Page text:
R (Delo) v Information Commissioner

JurisdictionEngland & Wales
Neutral Citation[2022] EWHC 3046 (Admin)
CourtKing's Bench Division (Administrative Court)
King’s Bench Division *Rex (Delo) v Information Commissioner [2022] EWHC 3046 (Admin)

2022 Nov 17; Dec 2

Mostyn J

Data protection - Enforcement - Complaint - Data subject lodging complaint with Information Commissioner regarding processing of personal data - Whether commissioner obliged to reach conclusive determination on every such complaint - Whether permissible to take no further action - Parliament and Council Regulation (EU) No 2016/679,

arts 57(1)(f), 77

The claimant made a data subject access request to a financial services company, pursuant to article 15 of Parliament and Council Regulation (EU) No 2016/679F1 as retained following the United Kingdom’s exit from the European Union (“the UK GDPR”). Considering that the company’s response did not comply with its obligations under article 15, the claimant lodged a complaint with the Information Commissioner under article 77 of the UK GDPR. Having received and reviewed the complaint the commissioner decided to take no further action, finding that the scope of the complaint was too widely drawn and that the company was likely to be exempt from giving the disclosure sought. The claimant’s request for reconsideration of that decision was refused. The claimant brought a claim for judicial review, contending that an outcome of no further action on the part of the commissioner was unlawful.

On the claim—

Held, dismissing the claim, that the Information Commissioner’s obligation under article 57(1)(f) of the UK GDPR to investigate “to the extent appropriate” the subject matter of a complaint lodged by a data subject under article 77 of the UK GDPR did not contain an implicit instruction to reach a conclusive determination on each and every complaint; that, rather, article 57(1)(f) gave the commissioner a broad discretion to decide on each complaint what the appropriate extent of the investigation should be and to determine the form of the outcome; that, therefore, it was a lawful exercise of power by the commissioner to decide, after investigating a complaint under article 77, that no further action should be taken on it; that such a construction (i) considered the commissioner’s role and functions and his obligation to exercise his powers consistently with the objective of promoting the observance of the data protection principles by all data users, (ii) considered the commissioner’s task of handling complaints in view of his role and other functions and (iii) recognised that there was nothing to suggest that the legislature had intended to change the previous law about complaints to the commissioner; and that, accordingly, there was no warrant for concluding in the present case that the commissioner had failed as a matter of fact to handle the complaints, or that he had handled them in violation of the law, or that his decision-making process had left out of account material matters, or taken into account irrelevant matters, or was otherwise irrational (post, paras 57, 5971, 8587, 143, 146).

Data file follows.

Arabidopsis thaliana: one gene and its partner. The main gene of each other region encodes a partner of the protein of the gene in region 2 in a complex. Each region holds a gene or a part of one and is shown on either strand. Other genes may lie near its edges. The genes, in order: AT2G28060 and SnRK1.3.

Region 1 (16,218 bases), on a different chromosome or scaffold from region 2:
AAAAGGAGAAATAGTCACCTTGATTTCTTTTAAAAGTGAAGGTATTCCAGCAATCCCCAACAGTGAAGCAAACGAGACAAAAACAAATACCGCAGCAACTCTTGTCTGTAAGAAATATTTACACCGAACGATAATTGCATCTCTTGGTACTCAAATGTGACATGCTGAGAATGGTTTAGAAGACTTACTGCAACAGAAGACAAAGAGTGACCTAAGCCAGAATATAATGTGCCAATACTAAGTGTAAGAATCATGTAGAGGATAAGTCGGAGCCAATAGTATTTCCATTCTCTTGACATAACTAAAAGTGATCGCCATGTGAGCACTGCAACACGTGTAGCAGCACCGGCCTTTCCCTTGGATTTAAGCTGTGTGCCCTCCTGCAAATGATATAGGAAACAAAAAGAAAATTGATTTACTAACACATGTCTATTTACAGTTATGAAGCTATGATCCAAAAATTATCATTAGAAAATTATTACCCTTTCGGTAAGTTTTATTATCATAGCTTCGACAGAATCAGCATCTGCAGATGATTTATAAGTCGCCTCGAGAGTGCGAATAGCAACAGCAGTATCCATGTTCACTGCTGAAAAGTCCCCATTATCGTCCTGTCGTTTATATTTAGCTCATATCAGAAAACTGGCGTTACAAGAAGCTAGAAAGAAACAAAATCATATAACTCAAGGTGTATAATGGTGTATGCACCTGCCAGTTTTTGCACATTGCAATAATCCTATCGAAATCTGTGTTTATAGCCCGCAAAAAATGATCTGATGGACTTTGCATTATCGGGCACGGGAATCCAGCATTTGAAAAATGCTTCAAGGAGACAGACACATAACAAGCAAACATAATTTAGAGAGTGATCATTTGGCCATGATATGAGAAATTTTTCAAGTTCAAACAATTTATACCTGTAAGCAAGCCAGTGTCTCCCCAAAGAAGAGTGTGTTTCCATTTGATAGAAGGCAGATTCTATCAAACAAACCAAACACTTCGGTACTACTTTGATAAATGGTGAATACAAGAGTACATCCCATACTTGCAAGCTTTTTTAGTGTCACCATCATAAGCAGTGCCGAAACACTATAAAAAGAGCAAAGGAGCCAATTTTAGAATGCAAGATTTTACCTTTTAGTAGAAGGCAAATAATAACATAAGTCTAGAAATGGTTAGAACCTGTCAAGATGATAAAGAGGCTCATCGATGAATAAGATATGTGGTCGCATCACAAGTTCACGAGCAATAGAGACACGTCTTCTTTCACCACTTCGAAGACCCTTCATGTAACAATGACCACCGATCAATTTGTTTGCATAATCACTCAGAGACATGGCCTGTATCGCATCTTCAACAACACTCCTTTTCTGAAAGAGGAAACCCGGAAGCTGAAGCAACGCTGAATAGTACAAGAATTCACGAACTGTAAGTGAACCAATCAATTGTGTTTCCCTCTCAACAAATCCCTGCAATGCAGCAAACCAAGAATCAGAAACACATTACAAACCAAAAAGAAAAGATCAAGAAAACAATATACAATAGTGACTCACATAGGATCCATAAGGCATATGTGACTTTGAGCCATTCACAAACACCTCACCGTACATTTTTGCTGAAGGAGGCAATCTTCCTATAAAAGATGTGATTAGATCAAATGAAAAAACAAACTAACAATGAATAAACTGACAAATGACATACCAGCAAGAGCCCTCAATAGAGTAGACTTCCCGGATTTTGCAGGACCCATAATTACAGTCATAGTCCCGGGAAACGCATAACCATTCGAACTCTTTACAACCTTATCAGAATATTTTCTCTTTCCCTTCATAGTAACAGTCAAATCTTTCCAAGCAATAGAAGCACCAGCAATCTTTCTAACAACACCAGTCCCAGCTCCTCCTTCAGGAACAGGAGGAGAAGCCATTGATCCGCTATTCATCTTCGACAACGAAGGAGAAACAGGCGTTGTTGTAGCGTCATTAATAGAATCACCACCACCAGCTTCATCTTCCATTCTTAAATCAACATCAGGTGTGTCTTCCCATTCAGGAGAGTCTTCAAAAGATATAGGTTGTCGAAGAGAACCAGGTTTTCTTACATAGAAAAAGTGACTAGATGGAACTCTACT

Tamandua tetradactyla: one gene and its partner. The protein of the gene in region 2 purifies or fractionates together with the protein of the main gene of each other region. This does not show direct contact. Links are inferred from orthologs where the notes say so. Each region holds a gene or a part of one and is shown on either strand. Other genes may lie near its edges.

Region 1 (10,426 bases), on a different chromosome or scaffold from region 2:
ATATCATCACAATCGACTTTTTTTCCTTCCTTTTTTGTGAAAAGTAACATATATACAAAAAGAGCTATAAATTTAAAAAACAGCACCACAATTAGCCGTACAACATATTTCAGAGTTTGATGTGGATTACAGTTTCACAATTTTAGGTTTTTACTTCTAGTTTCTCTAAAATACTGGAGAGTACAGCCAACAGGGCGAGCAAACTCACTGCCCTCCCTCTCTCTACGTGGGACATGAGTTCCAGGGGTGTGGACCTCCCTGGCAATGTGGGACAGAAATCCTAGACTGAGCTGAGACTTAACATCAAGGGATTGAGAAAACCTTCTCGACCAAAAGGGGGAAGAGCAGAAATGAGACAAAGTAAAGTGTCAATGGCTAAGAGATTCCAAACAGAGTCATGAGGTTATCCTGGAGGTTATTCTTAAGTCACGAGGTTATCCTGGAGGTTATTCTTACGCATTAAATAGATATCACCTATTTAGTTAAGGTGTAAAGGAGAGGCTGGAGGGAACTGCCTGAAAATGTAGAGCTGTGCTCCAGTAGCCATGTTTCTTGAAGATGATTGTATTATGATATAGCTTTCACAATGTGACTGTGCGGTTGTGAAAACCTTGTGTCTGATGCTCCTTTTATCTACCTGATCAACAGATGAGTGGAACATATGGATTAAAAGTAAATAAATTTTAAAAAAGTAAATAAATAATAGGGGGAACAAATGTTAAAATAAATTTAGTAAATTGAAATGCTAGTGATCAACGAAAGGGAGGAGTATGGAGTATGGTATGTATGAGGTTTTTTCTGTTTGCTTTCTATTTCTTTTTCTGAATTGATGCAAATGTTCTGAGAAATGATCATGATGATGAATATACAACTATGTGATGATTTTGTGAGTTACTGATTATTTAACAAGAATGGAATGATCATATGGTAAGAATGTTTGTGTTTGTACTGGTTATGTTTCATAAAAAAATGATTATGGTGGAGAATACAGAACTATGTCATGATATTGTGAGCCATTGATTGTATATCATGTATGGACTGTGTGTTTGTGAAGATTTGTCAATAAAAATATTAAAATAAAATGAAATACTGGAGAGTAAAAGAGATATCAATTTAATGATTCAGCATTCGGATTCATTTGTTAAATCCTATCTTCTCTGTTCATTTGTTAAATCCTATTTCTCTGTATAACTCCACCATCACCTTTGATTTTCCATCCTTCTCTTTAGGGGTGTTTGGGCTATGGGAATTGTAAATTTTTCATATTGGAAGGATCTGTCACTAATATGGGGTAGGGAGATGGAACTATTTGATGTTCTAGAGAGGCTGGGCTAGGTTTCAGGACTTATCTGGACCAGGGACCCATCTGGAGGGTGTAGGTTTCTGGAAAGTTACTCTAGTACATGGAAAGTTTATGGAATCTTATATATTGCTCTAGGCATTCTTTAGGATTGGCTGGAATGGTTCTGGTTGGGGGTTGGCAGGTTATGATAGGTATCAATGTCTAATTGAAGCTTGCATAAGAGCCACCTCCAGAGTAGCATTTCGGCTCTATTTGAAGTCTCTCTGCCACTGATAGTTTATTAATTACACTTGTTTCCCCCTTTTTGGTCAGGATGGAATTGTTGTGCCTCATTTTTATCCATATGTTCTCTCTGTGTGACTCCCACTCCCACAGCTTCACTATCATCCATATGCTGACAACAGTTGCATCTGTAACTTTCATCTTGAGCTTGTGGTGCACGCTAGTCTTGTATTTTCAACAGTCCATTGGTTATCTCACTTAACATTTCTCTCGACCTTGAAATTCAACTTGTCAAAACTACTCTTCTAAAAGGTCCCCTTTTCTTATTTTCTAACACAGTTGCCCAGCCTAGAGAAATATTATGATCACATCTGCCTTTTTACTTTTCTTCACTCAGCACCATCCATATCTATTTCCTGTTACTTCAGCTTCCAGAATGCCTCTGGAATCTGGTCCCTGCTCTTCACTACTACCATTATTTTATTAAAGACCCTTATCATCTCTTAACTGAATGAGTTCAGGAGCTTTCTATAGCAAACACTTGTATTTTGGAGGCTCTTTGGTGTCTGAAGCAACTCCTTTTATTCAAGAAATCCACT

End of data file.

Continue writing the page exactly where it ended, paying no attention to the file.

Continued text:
The following cases are referred to in the judgment:

Ashby v White (1703) 2 Ld Raym 938

Cadogan Estates Ltd v Morris [1999] 1 EGLR 59, CA

Data Protection Comr v Facebook Ireland Ltd (Case C-311/18) EU:C:2020:559; [2021] 1 WLR 751; [2021] 1 All ER (Comm) 507, ECJ

Jacobellis v Ohio (1964) 378 US 184

Killock v Information Comr [2021] UKUT 299 (AAC); [2022] 1 WLR 2241, UT

R v Secretary of State for the Home Department, Ex p Salem [1999] 1 AC 450; [1999] 2 WLR 483; [1999] 2 All ER 42, HL(E)

R (L) v Devon County Council [2021] EWCA Civ 358; [2021] ELR 420, CA

The following additional cases were cited in argument or referred to in the skeleton arguments:

Hogan v Information Comr [2011] 1 Info LR 588

R v Inland Revenue Comrs, Ex p Mead [1993] 1 All ER 772, DC

R (B) v Redbridge London Borough Council [2019] EWHC 250 (Admin); [2019] PTSR 1525

R (Glencore Energy UK Ltd) v Revenue and Customs Comrs [2017] EWCA Civ 1716; [2017] 4 WLR 213; [2018] STC 51, CA

R (Lord) v Secretary of State for the Home Department [2003] EWHC 2073 (Admin); [2004] Prison LR 65

Secretary of State for Education and Science v Tameside Metropolitan Borough Council [1977] AC 1014; [1976] 3 WLR 641, CA; [1977] AC 1014; [1976] 3 WLR 641; [1976] 3 All ER 665, HL(E)

CLAIM for judicial review

The claimant, Ben Peter Delo, made a subject access request, under article 15 of Parliament and Council Regulation (EU) No 2016/679 (“the UK GDPR”), asking the interested party, Wise Payments Ltd, for a copy of the personal data that it held about him. The interested party provided the claimant with copies of some, but not all, of documents in its possession. On 25 June 2021 the claimant lodged a complaint with the defendant, the Information Commissioner, under article 77 of the UK GDPR asking that the interested party be required to disclose all documents responsive to his request. On 12 October 2021 the commissioner decided to take no action on the claimant’s complaint. On 24 November 2021 the claimant’s request for reconsideration of that decision was refused.